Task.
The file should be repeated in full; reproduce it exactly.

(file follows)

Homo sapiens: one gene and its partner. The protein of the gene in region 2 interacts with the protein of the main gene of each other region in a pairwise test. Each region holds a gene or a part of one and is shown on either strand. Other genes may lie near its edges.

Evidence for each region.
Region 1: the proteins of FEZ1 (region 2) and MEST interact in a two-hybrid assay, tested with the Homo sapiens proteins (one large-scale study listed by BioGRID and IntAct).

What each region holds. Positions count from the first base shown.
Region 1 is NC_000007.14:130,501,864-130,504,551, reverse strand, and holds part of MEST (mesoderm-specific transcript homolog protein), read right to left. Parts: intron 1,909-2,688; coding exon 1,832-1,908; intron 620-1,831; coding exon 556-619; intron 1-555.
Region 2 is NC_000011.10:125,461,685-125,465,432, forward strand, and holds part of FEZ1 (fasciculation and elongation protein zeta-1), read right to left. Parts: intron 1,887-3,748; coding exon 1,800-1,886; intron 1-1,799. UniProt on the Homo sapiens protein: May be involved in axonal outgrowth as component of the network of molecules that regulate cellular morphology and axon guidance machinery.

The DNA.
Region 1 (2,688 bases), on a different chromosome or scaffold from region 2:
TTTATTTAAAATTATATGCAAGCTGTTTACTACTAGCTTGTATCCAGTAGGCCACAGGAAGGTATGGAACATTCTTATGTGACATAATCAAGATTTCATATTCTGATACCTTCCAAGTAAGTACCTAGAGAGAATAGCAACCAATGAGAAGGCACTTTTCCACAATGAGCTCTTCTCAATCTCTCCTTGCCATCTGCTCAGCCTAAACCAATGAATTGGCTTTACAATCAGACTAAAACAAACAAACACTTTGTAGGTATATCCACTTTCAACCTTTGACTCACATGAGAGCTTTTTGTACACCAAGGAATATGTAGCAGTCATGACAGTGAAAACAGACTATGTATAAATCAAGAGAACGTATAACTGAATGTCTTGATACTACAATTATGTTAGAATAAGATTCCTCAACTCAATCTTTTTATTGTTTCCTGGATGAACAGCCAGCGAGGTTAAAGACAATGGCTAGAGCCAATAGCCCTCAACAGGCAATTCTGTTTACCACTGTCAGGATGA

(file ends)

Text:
Homo sapiens: one gene and its partner. The protein of the gene in region 2 interacts with the protein of the main gene of each other region in a pairwise test. Each region holds a gene or a part of one and is shown on either strand. Other genes may lie near its edges.

Evidence for each region.
Region 1: the proteins of FEZ1 (region 2) and MEST interact in a two-hybrid assay, tested with the Homo sapiens proteins (one large-scale study listed by BioGRID and IntAct).

What each region holds. Positions count from the first base shown.
Region 1 is NC_000007.14:130,501,864-130,504,551, reverse strand, and holds part of MEST (mesoderm-specific transcript homolog protein), read right to left. Parts: intron 1,909-2,688; coding exon 1,832-1,908; intron 620-1,831; coding exon 556-619; intron 1-555.
Region 2 is NC_000011.10:125,461,685-125,465,432, forward strand, and holds part of FEZ1 (fasciculation and elongation protein zeta-1), read right to left. Parts: intron 1,887-3,748; coding exon 1,800-1,886; intron 1-1,799. UniProt on the Homo sapiens protein: May be involved in axonal outgrowth as component of the network of molecules that regulate cellular morphology and axon guidance machinery.

The DNA.
Region 1 (2,688 bases), on a different chromosome or scaffold from region 2:
TTTATTTAAAATTATATGCAAGCTGTTTACTACTAGCTTGTATCCAGTAGGCCACAGGAAGGTATGGAACATTCTTATGTGACATAATCAAGATTTCATATTCTGATACCTTCCAAGTAAGTACCTAGAGAGAATAGCAACCAATGAGAAGGCACTTTTCCACAATGAGCTCTTCTCAATCTCTCCTTGCCATCTGCTCAGCCTAAACCAATGAATTGGCTTTACAATCAGACTAAAACAAACAAACACTTTGTAGGTATATCCACTTTCAACCTTTGACTCACATGAGAGCTTTTTGTACACCAAGGAATATGTAGCAGTCATGACAGTGAAAACAGACTATGTATAAATCAAGAGAACGTATAACTGAATGTCTTGATACTACAATTATGTTAGAATAAGATTCCTCAACTCAATCTTTTTATTGTTTCCTGGATGAACAGCCAGCGAGGTTAAAGACAATGGCTAGAGCCAATAGCCCTCAACAGGCAATTCTGTTTACCACTGTCAGGATGA